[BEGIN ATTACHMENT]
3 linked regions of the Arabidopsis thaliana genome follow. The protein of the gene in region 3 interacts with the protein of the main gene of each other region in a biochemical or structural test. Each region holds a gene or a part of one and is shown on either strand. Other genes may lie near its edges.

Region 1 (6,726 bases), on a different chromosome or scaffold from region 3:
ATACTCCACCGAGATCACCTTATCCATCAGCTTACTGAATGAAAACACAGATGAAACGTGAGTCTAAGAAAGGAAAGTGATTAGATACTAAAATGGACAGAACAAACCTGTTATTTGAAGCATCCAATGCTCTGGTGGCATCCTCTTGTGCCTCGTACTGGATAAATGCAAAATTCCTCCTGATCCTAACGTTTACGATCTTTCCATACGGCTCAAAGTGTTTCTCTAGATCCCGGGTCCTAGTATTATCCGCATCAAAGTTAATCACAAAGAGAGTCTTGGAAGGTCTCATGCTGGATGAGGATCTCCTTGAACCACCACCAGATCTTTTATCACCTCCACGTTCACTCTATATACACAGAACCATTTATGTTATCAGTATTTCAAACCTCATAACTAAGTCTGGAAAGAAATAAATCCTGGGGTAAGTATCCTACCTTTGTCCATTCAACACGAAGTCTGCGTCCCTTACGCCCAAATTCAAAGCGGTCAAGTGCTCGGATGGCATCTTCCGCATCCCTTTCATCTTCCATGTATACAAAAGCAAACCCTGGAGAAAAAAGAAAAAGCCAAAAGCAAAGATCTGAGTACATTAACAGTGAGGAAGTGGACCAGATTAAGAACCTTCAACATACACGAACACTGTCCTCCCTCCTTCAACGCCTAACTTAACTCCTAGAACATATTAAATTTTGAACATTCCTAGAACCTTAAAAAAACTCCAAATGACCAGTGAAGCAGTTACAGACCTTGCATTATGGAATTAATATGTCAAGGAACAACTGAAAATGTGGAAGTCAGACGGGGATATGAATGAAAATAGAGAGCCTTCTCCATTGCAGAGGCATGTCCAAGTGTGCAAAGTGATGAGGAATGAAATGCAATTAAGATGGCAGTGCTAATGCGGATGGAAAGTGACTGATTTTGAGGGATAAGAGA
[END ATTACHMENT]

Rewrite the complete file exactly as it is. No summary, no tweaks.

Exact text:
3 linked regions of the Arabidopsis thaliana genome follow. The protein of the gene in region 3 interacts with the protein of the main gene of each other region in a biochemical or structural test. Each region holds a gene or a part of one and is shown on either strand. Other genes may lie near its edges.

Region 1 (6,726 bases), on a different chromosome or scaffold from region 3:
ATACTCCACCGAGATCACCTTATCCATCAGCTTACTGAATGAAAACACAGATGAAACGTGAGTCTAAGAAAGGAAAGTGATTAGATACTAAAATGGACAGAACAAACCTGTTATTTGAAGCATCCAATGCTCTGGTGGCATCCTCTTGTGCCTCGTACTGGATAAATGCAAAATTCCTCCTGATCCTAACGTTTACGATCTTTCCATACGGCTCAAAGTGTTTCTCTAGATCCCGGGTCCTAGTATTATCCGCATCAAAGTTAATCACAAAGAGAGTCTTGGAAGGTCTCATGCTGGATGAGGATCTCCTTGAACCACCACCAGATCTTTTATCACCTCCACGTTCACTCTATATACACAGAACCATTTATGTTATCAGTATTTCAAACCTCATAACTAAGTCTGGAAAGAAATAAATCCTGGGGTAAGTATCCTACCTTTGTCCATTCAACACGAAGTCTGCGTCCCTTACGCCCAAATTCAAAGCGGTCAAGTGCTCGGATGGCATCTTCCGCATCCCTTTCATCTTCCATGTATACAAAAGCAAACCCTGGAGAAAAAAGAAAAAGCCAAAAGCAAAGATCTGAGTACATTAACAGTGAGGAAGTGGACCAGATTAAGAACCTTCAACATACACGAACACTGTCCTCCCTCCTTCAACGCCTAACTTAACTCCTAGAACATATTAAATTTTGAACATTCCTAGAACCTTAAAAAAACTCCAAATGACCAGTGAAGCAGTTACAGACCTTGCATTATGGAATTAATATGTCAAGGAACAACTGAAAATGTGGAAGTCAGACGGGGATATGAATGAAAATAGAGAGCCTTCTCCATTGCAGAGGCATGTCCAAGTGTGCAAAGTGATGAGGAATGAAATGCAATTAAGATGGCAGTGCTAATGCGGATGGAAAGTGACTGATTTTGAGGGATAAGAGA